Dialogue should also flow. There are all sorts of tricks to help write believable dialogue and only a few of them border on misdemeanors. But the thing to realize about realistic dialogue is that it isn’t. We are boring and often annoying when we talk. Really. Think about it. We speak in incomplete sentences all the time. We make inside jokes and half-references that would confuse most readers. We pause and stumble, stutter and make all sorts of mistakes when we speak, and we communicate nonverbally much more than we realize. The key to writing good, believable dialogue isn’t so much about capturing real conversations as cleaning them up, giving them some structure and more pleasing cadences, while implying realism enough to fool the reader without annoying them. This is tricky, because this is only a little piece of what dialogue requires.

Let’s talk about identifiers. Most writers agree on this: the purpose of an identifier (s/he said) is to identify who is talking. That’s it. Identifiers shouldn’t add any more information to the mix. Identifiers, also, become practically invisible, in the way a period does. So that means don’t get fancy. Identifiers that stop the reader slow down dialogue, and the pacing and rhythm of dialogue is so important that this is a real no-no.

So when do we use dialogue? Getting characters moving and interacting, specifically talking, is pretty much the best way to give readers a feel for who the characters are. And dialogue tends to be interesting to read, especially if it’s well-done, not only because it tends to characterize and give info, but because dialogue can really help with pacing (it’s a nice respite from descriptions). Dialogue can share a lot of information, but something you might’ve realized with all this talk of subtlety is that it takes a while to get things across when you’re avoiding info dumps. Explication is quick, but playing out ideas in scene, especially dialogue, can take a while.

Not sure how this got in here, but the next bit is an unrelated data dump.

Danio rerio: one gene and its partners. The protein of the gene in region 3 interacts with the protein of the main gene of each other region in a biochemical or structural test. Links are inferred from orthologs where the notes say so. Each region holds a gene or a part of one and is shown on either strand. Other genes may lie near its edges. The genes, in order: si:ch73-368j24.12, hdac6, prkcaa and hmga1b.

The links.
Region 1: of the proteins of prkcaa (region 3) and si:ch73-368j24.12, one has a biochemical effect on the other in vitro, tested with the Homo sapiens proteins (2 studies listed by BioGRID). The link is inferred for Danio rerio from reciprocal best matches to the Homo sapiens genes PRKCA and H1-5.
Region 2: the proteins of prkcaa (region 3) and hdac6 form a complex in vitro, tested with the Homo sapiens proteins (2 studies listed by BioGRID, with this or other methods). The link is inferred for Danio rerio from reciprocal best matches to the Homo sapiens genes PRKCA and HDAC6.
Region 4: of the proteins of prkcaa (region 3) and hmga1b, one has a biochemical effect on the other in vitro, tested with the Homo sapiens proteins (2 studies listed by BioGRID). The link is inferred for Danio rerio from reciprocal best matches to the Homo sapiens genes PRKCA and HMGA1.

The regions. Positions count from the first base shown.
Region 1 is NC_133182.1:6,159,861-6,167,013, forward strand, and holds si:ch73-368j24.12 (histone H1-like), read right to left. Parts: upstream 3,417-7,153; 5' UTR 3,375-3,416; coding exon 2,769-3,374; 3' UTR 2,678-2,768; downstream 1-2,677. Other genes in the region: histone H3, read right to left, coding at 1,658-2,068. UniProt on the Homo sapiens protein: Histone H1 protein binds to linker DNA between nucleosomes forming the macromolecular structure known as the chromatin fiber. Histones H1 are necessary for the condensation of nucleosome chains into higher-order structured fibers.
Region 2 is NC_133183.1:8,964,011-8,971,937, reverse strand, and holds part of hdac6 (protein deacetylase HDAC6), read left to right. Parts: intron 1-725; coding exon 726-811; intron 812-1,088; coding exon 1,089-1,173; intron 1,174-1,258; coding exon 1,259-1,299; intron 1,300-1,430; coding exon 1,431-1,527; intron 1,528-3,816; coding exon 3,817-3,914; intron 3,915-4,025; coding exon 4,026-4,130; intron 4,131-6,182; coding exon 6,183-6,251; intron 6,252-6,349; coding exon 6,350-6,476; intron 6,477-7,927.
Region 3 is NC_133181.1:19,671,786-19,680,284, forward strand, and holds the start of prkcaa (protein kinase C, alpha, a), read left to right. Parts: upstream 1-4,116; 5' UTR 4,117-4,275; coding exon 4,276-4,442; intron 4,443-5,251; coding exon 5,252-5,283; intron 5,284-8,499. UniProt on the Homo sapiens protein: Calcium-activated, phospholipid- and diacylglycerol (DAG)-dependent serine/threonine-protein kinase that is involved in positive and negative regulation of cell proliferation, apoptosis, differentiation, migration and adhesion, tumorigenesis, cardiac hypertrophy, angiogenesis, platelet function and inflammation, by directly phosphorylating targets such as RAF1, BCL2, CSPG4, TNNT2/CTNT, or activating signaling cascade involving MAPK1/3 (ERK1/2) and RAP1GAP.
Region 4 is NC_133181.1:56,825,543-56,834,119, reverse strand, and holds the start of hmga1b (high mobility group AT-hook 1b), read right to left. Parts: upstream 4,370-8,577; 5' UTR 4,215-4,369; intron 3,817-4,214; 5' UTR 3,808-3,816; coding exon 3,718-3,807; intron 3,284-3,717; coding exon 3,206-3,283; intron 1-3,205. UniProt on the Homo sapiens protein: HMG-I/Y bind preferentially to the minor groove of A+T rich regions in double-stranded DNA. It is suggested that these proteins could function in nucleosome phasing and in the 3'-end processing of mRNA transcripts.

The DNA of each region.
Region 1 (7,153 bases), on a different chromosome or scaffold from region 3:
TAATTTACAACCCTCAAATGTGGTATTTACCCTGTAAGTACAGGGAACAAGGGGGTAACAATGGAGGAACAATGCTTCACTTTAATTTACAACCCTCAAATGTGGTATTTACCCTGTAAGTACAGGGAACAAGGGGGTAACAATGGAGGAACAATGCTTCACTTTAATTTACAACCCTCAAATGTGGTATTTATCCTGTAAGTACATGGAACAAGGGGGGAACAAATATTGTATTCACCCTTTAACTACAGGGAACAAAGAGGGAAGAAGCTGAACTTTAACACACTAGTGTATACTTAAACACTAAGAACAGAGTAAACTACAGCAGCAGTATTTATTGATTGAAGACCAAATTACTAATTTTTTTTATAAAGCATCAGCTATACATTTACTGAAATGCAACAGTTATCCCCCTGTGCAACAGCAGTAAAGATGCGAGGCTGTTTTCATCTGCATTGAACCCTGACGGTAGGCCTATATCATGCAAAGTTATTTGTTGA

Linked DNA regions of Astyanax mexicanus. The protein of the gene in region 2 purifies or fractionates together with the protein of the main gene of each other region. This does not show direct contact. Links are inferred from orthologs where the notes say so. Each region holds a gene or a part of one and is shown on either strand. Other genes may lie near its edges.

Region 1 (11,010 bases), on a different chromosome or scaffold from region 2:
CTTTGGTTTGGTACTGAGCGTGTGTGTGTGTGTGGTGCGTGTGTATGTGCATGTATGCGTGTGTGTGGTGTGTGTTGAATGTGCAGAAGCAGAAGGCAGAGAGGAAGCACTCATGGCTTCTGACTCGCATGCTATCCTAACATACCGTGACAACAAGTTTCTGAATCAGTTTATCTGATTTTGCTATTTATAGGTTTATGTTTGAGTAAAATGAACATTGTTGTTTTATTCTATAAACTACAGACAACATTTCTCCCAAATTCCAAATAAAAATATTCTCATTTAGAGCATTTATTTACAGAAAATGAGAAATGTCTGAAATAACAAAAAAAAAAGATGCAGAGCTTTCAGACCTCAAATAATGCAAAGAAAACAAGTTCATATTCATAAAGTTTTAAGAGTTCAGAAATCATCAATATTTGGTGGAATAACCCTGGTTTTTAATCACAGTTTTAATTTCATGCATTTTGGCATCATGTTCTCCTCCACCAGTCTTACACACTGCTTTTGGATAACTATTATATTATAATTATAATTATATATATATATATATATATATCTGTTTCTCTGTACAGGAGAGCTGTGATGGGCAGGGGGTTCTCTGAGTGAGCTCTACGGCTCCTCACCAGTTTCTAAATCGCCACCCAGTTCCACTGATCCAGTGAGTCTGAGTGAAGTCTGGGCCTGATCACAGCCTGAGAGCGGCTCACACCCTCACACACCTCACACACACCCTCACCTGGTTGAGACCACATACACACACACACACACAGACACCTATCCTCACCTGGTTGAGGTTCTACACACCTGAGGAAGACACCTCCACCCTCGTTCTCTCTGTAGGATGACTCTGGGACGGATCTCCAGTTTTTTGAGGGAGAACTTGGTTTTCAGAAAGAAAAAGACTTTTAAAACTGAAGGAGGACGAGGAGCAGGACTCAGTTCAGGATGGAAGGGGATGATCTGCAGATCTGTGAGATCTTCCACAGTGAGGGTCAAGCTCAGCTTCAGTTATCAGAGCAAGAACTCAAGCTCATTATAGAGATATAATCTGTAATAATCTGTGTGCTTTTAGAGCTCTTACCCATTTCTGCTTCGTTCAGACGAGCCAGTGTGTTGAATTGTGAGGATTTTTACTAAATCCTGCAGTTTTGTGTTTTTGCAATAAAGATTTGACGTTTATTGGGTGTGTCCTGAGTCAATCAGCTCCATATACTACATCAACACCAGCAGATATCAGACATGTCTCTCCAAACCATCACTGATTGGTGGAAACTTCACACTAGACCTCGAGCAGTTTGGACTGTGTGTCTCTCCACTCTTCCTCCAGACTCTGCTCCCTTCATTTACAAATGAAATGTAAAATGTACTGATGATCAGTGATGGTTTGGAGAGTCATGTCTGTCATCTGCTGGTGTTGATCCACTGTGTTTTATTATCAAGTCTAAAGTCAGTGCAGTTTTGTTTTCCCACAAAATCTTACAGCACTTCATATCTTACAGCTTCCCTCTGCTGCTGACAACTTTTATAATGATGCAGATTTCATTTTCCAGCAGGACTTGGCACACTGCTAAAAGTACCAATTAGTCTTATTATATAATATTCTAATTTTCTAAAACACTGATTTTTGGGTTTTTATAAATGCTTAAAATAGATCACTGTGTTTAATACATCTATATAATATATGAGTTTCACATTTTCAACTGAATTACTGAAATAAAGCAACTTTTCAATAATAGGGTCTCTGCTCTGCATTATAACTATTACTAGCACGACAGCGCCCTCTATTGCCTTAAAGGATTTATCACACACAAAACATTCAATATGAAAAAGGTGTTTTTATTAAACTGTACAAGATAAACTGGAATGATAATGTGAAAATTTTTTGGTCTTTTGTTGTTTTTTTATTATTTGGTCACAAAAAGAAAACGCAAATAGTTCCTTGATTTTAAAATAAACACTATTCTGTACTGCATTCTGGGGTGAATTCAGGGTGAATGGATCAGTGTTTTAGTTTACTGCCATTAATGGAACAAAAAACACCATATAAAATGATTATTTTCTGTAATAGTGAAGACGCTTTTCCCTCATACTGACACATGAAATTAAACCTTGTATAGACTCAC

Some warnings: phonetic spellings can be a good characterization device but they can also annoy the hell out of people. Theoretically, if you craft your character’s diction well enough, the accent should be apparent without all that fancy spelling, or misspelling. Basically, less is more. This is true of accents or vocal tics. (My overly elaborate example: I had a playwriting class with a guy who wrote a 2-page phonetic monologue from the POV of a schizophrenic stutterer. The prof. made the guy read the thing aloud to us. It was torture, and by the end of it, we all understood several things completely. He had captured the tone and milieu of the character, sure, but it was also interminable.) Vocal tics like a stutter or an accent can do a lot of work, but if overdone, they can also come off as forced.

Having said this, characters should be differentiated through dialogue. A child speaks differently from an elderly person. A southerner speaks differently from a northerner. Again, if handled well, these differences, not only in cadence, but in word choice, can be extremely effective. (Also, watch out for clich├ęs!)

-CL Bledsoe